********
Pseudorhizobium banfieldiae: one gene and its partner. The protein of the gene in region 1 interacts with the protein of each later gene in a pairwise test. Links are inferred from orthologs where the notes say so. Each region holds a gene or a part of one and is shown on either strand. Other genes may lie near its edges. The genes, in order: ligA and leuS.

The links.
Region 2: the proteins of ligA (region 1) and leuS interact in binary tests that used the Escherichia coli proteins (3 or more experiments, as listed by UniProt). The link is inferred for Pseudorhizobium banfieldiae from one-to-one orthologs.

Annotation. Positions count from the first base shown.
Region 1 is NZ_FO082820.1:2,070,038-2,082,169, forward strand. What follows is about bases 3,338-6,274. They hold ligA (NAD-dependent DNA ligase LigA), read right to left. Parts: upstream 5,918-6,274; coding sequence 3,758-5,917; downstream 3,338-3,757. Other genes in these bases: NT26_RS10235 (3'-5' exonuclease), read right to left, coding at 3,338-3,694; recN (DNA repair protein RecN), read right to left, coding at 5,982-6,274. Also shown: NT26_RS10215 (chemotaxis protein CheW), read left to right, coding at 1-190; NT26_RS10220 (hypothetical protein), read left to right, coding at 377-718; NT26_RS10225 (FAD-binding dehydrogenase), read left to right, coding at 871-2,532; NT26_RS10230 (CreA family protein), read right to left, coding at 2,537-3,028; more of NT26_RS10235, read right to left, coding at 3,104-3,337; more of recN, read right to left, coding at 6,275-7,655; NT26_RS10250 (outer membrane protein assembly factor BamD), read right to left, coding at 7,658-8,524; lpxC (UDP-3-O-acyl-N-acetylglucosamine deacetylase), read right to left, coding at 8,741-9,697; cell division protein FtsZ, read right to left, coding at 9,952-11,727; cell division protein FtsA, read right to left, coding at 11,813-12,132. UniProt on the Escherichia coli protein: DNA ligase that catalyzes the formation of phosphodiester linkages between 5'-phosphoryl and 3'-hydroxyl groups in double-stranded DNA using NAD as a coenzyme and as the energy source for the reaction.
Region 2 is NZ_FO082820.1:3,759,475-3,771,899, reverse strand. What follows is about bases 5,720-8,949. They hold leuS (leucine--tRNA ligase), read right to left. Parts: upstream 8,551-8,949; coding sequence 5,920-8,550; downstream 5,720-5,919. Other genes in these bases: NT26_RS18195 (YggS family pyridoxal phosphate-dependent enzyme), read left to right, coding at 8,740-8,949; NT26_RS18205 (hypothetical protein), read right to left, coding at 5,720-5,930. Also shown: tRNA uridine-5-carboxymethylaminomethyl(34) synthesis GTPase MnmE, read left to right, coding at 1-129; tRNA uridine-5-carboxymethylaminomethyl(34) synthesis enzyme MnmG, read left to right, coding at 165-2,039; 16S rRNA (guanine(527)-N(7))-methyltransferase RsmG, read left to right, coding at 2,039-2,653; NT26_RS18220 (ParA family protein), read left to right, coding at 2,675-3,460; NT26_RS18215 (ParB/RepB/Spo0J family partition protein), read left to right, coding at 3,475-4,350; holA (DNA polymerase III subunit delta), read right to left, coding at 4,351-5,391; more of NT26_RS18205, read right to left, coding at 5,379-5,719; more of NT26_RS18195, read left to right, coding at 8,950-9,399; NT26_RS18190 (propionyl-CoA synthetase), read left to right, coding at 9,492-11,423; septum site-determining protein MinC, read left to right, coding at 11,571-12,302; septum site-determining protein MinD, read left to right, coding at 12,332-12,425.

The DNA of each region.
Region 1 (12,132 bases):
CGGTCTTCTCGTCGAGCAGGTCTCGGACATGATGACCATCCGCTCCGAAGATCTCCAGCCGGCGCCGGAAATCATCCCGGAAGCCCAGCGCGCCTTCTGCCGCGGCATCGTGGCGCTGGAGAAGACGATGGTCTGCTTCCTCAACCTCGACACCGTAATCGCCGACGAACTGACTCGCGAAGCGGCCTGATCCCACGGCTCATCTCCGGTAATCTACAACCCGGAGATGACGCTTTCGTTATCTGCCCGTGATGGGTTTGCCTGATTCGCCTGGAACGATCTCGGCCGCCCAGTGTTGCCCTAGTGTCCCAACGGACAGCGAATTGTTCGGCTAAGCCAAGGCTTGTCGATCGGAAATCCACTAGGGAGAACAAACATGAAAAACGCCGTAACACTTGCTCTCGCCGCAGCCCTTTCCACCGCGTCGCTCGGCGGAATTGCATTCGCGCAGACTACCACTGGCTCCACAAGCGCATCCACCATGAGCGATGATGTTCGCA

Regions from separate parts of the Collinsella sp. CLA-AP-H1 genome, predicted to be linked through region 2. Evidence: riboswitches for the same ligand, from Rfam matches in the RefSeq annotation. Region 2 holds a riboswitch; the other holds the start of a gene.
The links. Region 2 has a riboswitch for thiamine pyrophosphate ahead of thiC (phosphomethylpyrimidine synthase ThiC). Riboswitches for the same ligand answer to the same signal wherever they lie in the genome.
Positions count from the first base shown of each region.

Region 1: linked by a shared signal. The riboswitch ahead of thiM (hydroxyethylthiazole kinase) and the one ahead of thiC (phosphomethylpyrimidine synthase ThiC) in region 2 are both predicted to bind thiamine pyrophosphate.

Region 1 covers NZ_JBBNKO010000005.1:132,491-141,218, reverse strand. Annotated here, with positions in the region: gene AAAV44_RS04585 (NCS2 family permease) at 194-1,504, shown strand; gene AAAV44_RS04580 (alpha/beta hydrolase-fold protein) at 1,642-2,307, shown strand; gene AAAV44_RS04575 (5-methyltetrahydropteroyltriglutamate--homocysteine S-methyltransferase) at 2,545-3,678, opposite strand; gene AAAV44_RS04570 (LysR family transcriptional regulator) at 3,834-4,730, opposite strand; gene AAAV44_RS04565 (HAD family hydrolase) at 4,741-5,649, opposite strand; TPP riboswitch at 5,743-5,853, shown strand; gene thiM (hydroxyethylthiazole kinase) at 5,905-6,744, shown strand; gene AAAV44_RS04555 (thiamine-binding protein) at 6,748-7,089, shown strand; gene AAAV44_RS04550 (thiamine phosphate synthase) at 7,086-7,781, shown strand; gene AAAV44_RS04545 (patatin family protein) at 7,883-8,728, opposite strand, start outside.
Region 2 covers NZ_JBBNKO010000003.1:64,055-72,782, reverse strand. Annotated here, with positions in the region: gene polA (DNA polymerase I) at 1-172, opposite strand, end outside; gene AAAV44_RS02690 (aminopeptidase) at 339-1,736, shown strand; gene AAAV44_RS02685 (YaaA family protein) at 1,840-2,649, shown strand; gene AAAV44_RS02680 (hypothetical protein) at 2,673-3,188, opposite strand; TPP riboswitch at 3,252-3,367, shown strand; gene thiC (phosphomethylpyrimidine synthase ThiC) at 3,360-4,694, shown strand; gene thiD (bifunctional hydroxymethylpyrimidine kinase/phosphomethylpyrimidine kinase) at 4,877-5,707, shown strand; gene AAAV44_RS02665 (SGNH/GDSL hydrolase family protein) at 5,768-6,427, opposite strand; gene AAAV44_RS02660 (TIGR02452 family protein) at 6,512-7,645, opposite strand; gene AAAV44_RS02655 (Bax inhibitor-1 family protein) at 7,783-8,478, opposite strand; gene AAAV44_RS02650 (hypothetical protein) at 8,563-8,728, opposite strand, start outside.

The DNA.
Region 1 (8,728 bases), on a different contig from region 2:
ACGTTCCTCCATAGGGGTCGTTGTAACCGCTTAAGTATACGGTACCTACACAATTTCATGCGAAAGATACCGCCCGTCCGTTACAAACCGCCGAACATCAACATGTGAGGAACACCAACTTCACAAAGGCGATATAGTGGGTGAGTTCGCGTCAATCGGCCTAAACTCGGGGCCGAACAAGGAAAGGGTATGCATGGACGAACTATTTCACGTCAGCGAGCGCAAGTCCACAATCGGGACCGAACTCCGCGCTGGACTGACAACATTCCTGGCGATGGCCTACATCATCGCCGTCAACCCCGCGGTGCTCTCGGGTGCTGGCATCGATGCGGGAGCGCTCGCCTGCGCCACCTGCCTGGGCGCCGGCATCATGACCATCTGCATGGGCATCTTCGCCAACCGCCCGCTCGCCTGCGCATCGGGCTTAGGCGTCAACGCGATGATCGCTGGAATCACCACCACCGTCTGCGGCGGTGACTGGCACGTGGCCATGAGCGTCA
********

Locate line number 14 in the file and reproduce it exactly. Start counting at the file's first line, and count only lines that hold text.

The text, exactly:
Region 1 covers NZ_JBBNKO010000005.1:132,491-141,218, reverse strand. Annotated here, with positions in the region: gene AAAV44_RS04585 (NCS2 family permease) at 194-1,504, shown strand; gene AAAV44_RS04580 (alpha/beta hydrolase-fold protein) at 1,642-2,307, shown strand; gene AAAV44_RS04575 (5-methyltetrahydropteroyltriglutamate--homocysteine S-methyltransferase) at 2,545-3,678, opposite strand; gene AAAV44_RS04570 (LysR family transcriptional regulator) at 3,834-4,730, opposite strand; gene AAAV44_RS04565 (HAD family hydrolase) at 4,741-5,649, opposite strand; TPP riboswitch at 5,743-5,853, shown strand; gene thiM (hydroxyethylthiazole kinase) at 5,905-6,744, shown strand; gene AAAV44_RS04555 (thiamine-binding protein) at 6,748-7,089, shown strand; gene AAAV44_RS04550 (thiamine phosphate synthase) at 7,086-7,781, shown strand; gene AAAV44_RS04545 (patatin family protein) at 7,883-8,728, opposite strand, start outside.